Browse Tag

Mitchell Ryan

Review: The Friends of Eddie Coyle

[Originally published in Movietone News 24, July-August 1973]

The French Connection was about as good as a movie can get without reflecting the creative concentration of a single controlling artistic presence. Ernest Tidyman’s script evoked a convincing sense of a behavioral reality realized and sustained in pungent language that sounded as if it were spoken by people, not characters in a screenplay; William Friedkin’s direction paced that reality perfectly and extended it in patterns of action and movement; Owen Roizman’s camerawork achieved precision while staying limber and unaffectedly nervous, and Jerry Greenberg’s editing wired the whole thing into a dynamic narrative experience. One tended to accept producer Phil d’Antoni’s claims that it was his film: at no point did the picture flag, owing to the expert collaboration of a committee of accomplished artisans, but neither did it suggest (save perhaps in Gene Hackman’s performance) that its aspirations were anything but shrewdly commercial. The Friends of Eddie Coyle recalls the earlier—and better—film, especially in relation to its director. Nothing in William Friedkin’s earlier projects pointed toward The French Connection (nor did they seem related to one another). And, like Friedkin, director Peter Yates has never manifested anything but a technician’s interest in earning his wage: Bullitt, John and Mary, and Murphy’s War are comparable only in a consistent failure to get inside any of the characters and, especially in Bullitt and Murphy, a tendency to substitute facile rhetoric (McQueen’s indefensibly complacent “Bullshit!” to Robert Vaughn, followed shortly by Vaughn’s retreat behind a copy of The Wall Street Journal) for serious moral perspective.

Keep Reading

Review: Electra Glide in Blue

[Originally published in Movietone News 27, November 1973]

Film directors have come from many backgrounds, in the past more so than today; but with Electra Glide in Blue a new source has been tapped. James William Guercio is a prominent record producer. The influence of his background in the recording industry becomes immediately apparent when, in the first several minutes of the film, we witness a “suicide” while a weepy piano tune plays on a hand-cranked phonograph. Guercio has a feeling for music and film, and he blends both into an expressive statement. Certainly one of the most poetic of these expressions is a chase scene which begins slowly, the characters in floating telephoto shots seen through waves of heat rising from the pavement and the sands of the Arizona desert; with the addition of music to the soundtrack it becomes a ballet that moves inexorably toward its climax.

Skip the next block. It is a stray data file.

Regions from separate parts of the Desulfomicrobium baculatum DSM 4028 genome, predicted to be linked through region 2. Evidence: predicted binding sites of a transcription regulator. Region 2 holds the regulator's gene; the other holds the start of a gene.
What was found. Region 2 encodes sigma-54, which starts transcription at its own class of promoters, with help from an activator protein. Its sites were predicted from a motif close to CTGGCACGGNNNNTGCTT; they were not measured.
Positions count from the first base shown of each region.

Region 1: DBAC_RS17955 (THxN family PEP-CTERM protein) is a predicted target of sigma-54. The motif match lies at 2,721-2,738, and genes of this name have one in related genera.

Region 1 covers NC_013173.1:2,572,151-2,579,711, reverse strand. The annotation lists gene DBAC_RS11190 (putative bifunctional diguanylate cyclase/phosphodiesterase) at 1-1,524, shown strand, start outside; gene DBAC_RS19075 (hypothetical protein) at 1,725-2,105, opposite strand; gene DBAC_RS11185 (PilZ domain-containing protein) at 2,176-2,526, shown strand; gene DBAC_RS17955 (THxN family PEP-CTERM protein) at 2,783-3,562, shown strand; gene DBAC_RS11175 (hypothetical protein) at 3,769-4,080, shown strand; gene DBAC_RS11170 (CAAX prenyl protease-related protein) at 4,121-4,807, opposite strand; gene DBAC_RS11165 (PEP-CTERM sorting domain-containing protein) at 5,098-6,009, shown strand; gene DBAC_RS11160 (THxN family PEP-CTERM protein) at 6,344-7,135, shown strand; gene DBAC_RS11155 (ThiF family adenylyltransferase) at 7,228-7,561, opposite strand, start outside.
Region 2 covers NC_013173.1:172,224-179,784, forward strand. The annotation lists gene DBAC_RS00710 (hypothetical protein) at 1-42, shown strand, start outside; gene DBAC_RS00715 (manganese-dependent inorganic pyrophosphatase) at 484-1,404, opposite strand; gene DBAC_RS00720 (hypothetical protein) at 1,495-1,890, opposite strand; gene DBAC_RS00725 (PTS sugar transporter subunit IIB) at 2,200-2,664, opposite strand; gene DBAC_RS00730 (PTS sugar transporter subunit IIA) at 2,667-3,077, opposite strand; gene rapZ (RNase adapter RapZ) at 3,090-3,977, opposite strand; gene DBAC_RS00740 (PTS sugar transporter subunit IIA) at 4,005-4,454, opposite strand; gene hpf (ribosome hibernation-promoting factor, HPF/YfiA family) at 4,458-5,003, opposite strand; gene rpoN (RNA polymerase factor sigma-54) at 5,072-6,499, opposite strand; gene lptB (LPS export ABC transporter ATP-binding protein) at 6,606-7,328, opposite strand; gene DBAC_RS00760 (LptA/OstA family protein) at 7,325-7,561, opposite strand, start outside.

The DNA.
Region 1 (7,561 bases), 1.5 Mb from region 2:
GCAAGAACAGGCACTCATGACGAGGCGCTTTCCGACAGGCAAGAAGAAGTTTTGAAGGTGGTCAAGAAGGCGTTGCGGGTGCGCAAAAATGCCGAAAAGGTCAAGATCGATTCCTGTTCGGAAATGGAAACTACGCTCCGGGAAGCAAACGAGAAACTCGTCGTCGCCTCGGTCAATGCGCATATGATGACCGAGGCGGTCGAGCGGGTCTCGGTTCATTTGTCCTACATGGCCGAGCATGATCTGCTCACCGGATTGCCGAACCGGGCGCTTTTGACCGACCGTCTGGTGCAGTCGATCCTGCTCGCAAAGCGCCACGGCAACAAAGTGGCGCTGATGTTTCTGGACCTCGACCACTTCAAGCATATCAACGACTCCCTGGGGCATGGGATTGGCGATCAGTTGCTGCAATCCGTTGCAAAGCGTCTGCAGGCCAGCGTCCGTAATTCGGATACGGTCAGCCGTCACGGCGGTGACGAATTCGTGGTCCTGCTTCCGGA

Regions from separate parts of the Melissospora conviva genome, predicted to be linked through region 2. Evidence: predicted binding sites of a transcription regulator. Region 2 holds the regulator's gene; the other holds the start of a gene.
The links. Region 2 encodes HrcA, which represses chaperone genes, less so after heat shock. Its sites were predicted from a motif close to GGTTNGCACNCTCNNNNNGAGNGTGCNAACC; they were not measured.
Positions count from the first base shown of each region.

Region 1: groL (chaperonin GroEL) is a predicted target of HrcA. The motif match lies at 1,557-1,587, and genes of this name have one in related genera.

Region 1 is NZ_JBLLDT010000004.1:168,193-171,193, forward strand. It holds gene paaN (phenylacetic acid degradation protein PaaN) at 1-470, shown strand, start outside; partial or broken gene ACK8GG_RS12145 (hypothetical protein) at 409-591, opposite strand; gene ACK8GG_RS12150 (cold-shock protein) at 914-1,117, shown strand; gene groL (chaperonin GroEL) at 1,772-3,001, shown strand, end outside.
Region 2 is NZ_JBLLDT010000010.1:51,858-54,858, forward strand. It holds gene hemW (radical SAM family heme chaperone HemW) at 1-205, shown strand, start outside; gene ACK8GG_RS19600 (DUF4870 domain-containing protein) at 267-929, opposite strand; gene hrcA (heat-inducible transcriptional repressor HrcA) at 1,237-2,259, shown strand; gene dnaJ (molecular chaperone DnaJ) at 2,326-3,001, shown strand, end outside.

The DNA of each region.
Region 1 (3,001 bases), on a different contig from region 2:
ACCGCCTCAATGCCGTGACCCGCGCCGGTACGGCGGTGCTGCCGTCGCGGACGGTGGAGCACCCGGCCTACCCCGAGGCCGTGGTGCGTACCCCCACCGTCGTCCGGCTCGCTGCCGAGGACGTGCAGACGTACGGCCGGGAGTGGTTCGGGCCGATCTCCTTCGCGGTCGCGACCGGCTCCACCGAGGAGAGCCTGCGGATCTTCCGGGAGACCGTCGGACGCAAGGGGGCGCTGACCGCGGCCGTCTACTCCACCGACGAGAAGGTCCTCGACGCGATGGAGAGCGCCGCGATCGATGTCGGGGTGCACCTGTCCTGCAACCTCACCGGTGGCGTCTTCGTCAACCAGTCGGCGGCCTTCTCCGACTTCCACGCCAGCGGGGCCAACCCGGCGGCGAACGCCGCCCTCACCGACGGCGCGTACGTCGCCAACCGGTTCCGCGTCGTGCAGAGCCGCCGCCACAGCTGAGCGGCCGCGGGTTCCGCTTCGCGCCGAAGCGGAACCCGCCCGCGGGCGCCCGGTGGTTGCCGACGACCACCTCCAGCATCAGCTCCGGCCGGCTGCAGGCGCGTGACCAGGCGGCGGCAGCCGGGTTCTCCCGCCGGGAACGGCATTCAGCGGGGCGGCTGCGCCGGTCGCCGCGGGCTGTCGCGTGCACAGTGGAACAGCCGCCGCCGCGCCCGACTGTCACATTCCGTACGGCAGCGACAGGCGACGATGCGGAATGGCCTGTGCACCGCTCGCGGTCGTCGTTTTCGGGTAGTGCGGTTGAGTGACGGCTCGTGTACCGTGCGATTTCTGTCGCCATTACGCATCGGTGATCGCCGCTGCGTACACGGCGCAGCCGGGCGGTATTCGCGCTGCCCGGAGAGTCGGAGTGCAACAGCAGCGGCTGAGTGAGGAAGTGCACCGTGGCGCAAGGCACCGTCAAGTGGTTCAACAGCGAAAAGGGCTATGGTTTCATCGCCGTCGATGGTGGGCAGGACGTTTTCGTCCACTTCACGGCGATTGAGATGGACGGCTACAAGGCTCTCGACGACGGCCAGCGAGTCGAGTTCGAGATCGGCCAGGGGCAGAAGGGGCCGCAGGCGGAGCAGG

Keep Reading

Review: Magnum Force

[Originally published in Movietone News 29, January-February 1974]

Don Siegel he’s not, but in this sequel to Dirty Harry Ted Post has directed his first middlin’-good feature film. A Gunsmoke–Have Gun, Will Travel regular in the half-hour heyday of those series, Post has done less-than-promising work for the big screen: Hang ‘Em High, Beneath the Planet of the Apes, The Harrad Experiment. Someone—not necessarily Post—has been attentive to those critics of Harry who cried “Fascism!” and has programmatically set out to do a film with Clint Eastwood/Harry Callahan against some avowed fascists—or perhaps we must say superfascists since Harry himself still casually avows “There’s nothing wrong with shooting—just so the right people get shot.” And indeed, Eastwood’s own integrity as an actor and as a mythic figure remains untarnished: Magnum Force is the first non-Leone, non-Siegel, non-Eastwood picture in which he manifests some real style instead of sleepwalking into place to pose for the one-sheets.

Keep Reading